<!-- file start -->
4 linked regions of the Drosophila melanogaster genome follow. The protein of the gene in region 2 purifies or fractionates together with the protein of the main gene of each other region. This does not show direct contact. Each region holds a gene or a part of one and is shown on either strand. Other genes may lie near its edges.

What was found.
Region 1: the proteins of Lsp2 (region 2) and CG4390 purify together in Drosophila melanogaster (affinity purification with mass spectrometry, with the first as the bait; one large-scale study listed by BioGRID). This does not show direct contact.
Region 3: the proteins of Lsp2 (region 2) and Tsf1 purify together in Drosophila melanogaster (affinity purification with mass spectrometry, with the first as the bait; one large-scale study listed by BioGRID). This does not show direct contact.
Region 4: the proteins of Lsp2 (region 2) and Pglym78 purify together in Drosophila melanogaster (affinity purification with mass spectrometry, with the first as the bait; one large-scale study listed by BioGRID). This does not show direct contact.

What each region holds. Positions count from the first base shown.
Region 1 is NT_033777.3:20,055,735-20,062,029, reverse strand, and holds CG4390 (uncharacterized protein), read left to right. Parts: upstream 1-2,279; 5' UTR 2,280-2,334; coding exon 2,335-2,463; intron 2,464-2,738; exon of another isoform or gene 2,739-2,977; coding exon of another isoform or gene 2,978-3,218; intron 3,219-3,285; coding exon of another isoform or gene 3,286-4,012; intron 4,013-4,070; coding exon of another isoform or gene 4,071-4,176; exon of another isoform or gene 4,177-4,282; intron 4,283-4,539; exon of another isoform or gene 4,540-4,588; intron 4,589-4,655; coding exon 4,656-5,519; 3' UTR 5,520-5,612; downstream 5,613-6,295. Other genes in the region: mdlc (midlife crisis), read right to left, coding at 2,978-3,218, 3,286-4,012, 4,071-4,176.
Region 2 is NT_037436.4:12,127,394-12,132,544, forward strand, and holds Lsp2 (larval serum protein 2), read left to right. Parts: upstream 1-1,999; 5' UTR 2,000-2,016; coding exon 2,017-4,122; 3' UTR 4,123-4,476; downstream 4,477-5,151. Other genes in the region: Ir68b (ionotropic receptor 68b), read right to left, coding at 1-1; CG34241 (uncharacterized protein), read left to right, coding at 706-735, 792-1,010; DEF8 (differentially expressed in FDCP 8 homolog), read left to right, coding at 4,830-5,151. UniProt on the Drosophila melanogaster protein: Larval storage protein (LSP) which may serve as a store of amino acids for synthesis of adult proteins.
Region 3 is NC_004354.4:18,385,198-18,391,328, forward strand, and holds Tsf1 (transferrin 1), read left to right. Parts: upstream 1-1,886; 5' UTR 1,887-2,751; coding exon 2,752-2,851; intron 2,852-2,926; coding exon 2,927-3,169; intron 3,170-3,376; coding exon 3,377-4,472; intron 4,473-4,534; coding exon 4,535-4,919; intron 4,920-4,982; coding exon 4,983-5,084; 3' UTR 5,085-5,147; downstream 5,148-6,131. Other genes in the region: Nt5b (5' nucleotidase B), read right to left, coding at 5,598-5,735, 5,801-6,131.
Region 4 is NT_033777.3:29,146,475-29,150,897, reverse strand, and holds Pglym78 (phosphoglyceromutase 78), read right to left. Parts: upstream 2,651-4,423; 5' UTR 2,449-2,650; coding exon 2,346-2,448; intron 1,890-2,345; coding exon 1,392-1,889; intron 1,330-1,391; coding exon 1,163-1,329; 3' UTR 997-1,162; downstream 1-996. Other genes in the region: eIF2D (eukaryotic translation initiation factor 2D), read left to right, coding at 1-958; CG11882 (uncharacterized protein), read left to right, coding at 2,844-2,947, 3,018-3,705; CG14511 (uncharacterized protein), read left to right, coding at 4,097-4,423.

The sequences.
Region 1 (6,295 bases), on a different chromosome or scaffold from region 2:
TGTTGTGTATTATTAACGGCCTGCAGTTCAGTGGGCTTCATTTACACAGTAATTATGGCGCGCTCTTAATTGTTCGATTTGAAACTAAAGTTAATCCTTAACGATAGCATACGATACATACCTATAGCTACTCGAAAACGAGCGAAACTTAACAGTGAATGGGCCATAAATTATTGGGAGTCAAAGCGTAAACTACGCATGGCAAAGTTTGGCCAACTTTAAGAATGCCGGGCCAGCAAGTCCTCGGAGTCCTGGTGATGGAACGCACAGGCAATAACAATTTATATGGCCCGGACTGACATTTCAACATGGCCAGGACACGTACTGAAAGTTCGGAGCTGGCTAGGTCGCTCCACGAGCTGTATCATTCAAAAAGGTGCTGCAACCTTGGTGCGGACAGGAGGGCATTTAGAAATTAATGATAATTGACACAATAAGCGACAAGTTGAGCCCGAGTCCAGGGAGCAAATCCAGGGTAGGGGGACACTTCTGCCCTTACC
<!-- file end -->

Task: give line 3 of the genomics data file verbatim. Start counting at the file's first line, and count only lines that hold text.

Region 1: the proteins of Lsp2 (region 2) and CG4390 purify together in Drosophila melanogaster (affinity purification with mass spectrometry, with the first as the bait; one large-scale study listed by BioGRID). This does not show direct contact.